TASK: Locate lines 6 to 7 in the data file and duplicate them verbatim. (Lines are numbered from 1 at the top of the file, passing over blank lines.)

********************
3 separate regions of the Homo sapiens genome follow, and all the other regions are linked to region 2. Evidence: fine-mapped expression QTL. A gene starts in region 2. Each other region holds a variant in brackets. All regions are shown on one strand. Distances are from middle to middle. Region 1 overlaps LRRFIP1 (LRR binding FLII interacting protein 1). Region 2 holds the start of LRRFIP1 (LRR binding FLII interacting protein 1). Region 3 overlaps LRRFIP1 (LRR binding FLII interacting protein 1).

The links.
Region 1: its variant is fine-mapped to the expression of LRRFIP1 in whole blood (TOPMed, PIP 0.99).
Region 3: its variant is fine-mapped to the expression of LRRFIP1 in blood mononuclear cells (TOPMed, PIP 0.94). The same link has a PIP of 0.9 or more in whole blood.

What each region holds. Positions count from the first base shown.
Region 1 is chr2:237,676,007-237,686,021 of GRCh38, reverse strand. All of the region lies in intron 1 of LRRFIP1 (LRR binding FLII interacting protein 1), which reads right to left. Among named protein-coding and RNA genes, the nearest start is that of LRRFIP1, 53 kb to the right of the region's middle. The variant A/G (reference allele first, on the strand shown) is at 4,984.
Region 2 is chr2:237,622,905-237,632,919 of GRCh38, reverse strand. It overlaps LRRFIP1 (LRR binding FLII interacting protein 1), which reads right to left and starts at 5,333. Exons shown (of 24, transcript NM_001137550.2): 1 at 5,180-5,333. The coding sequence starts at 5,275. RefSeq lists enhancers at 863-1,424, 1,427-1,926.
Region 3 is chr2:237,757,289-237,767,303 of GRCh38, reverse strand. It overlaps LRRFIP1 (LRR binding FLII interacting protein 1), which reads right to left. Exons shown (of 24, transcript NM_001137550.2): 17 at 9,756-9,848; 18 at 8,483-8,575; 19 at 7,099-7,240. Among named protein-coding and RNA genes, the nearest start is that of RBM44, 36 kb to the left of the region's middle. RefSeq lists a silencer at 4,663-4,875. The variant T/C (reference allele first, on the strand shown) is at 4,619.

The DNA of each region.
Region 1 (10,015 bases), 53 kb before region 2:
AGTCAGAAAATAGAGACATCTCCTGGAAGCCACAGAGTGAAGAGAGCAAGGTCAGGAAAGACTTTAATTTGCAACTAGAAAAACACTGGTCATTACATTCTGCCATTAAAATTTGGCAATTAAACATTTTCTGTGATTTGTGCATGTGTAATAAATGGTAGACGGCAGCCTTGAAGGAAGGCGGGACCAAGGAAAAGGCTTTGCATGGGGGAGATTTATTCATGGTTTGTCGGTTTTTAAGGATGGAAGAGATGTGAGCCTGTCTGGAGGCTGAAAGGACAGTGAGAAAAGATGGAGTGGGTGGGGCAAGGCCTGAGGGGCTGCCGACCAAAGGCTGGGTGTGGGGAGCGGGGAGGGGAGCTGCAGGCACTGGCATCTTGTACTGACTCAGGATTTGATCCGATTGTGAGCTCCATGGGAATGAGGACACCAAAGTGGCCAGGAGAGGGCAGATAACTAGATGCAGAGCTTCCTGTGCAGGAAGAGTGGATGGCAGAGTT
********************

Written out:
Region 1 is chr2:237,676,007-237,686,021 of GRCh38, reverse strand. All of the region lies in intron 1 of LRRFIP1 (LRR binding FLII interacting protein 1), which reads right to left. Among named protein-coding and RNA genes, the nearest start is that of LRRFIP1, 53 kb to the right of the region's middle. The variant A/G (reference allele first, on the strand shown) is at 4,984.
Region 2 is chr2:237,622,905-237,632,919 of GRCh38, reverse strand. It overlaps LRRFIP1 (LRR binding FLII interacting protein 1), which reads right to left and starts at 5,333. Exons shown (of 24, transcript NM_001137550.2): 1 at 5,180-5,333. The coding sequence starts at 5,275. RefSeq lists enhancers at 863-1,424, 1,427-1,926.